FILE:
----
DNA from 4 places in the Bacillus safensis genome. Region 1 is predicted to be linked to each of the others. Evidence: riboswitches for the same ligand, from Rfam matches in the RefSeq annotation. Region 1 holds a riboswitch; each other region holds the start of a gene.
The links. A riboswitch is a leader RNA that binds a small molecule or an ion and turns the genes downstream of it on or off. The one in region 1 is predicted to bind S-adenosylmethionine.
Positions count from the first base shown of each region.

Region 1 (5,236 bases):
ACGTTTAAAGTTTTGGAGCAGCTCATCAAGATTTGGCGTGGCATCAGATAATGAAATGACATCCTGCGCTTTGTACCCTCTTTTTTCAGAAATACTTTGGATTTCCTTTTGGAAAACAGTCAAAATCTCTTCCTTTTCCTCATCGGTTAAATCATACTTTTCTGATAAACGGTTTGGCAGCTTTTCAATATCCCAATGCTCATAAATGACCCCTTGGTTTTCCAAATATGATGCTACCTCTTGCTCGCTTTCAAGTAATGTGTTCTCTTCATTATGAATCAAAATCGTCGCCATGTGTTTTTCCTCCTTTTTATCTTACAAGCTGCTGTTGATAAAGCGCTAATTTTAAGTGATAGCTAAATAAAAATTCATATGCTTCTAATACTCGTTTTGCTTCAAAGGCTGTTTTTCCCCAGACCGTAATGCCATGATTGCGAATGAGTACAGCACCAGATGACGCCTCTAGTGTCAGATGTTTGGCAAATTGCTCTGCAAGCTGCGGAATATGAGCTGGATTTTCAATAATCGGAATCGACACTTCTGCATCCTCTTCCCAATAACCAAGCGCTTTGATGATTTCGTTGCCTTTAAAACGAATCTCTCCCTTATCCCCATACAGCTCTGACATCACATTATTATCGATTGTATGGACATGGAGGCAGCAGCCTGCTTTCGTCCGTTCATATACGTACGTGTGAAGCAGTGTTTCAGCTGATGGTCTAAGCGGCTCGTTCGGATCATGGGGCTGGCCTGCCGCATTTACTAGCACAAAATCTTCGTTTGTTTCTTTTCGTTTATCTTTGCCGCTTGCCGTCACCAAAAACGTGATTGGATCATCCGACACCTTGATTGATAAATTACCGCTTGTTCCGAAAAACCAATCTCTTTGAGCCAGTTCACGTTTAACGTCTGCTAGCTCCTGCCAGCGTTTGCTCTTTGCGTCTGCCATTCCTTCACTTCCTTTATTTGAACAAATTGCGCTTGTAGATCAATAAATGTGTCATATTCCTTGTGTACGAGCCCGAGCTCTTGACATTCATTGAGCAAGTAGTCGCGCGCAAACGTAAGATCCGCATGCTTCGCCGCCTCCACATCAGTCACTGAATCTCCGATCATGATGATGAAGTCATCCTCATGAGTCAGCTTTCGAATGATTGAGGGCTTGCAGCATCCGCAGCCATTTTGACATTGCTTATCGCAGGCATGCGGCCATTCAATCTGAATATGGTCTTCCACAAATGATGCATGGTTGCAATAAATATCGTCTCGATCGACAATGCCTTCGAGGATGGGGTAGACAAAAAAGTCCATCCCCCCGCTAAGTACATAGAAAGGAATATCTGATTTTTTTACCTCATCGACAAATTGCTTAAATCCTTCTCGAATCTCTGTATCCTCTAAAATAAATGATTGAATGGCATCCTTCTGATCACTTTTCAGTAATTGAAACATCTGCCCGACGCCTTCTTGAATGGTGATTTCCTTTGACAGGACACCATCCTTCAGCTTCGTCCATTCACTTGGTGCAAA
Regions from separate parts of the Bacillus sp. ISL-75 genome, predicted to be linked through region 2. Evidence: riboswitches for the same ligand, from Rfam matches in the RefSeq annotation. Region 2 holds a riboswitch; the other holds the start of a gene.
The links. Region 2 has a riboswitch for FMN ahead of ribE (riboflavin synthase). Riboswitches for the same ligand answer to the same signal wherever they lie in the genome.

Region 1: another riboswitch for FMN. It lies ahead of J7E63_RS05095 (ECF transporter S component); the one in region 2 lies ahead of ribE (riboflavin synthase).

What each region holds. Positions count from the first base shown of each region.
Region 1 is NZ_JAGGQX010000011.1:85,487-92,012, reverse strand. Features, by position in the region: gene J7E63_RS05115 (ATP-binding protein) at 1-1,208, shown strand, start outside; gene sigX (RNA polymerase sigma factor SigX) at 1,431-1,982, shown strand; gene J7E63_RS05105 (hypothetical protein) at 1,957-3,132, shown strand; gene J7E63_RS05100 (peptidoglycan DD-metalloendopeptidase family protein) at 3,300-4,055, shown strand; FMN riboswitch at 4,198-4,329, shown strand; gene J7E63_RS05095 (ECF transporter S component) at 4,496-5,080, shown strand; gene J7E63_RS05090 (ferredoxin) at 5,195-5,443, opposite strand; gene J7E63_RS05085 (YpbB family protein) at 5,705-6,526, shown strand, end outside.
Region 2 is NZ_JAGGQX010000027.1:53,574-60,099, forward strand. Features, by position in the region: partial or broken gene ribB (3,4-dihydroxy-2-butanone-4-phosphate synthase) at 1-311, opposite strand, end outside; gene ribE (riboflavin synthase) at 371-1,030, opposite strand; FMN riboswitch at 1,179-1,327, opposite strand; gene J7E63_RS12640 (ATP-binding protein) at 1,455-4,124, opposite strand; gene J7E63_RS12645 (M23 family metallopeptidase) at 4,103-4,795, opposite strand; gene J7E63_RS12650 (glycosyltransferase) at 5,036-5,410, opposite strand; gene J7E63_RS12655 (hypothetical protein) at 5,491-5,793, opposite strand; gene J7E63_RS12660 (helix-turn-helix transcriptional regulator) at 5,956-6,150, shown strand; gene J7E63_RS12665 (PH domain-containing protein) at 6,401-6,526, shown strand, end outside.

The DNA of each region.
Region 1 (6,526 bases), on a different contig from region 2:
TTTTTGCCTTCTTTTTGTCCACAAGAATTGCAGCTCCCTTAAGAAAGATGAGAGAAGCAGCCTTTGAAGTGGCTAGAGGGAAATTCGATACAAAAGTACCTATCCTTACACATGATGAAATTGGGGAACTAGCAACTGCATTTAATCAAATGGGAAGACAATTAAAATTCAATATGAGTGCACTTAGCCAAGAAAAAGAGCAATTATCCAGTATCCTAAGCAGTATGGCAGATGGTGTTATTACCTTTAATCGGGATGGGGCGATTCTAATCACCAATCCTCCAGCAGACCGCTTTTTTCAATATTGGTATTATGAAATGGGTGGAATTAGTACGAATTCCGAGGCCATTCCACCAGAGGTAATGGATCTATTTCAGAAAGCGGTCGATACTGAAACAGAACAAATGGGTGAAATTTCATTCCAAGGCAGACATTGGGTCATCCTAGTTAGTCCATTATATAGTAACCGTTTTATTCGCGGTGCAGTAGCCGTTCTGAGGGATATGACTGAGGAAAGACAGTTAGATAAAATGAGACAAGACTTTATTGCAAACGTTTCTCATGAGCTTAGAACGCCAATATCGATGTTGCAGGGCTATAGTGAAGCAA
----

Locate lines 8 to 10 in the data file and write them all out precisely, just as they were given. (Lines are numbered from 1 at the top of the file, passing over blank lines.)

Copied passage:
Region 1: another riboswitch for FMN. It lies ahead of J7E63_RS05095 (ECF transporter S component); the one in region 2 lies ahead of ribE (riboflavin synthase).

What each region holds. Positions count from the first base shown of each region.
Region 1 is NZ_JAGGQX010000011.1:85,487-92,012, reverse strand. Features, by position in the region: gene J7E63_RS05115 (ATP-binding protein) at 1-1,208, shown strand, start outside; gene sigX (RNA polymerase sigma factor SigX) at 1,431-1,982, shown strand; gene J7E63_RS05105 (hypothetical protein) at 1,957-3,132, shown strand; gene J7E63_RS05100 (peptidoglycan DD-metalloendopeptidase family protein) at 3,300-4,055, shown strand; FMN riboswitch at 4,198-4,329, shown strand; gene J7E63_RS05095 (ECF transporter S component) at 4,496-5,080, shown strand; gene J7E63_RS05090 (ferredoxin) at 5,195-5,443, opposite strand; gene J7E63_RS05085 (YpbB family protein) at 5,705-6,526, shown strand, end outside.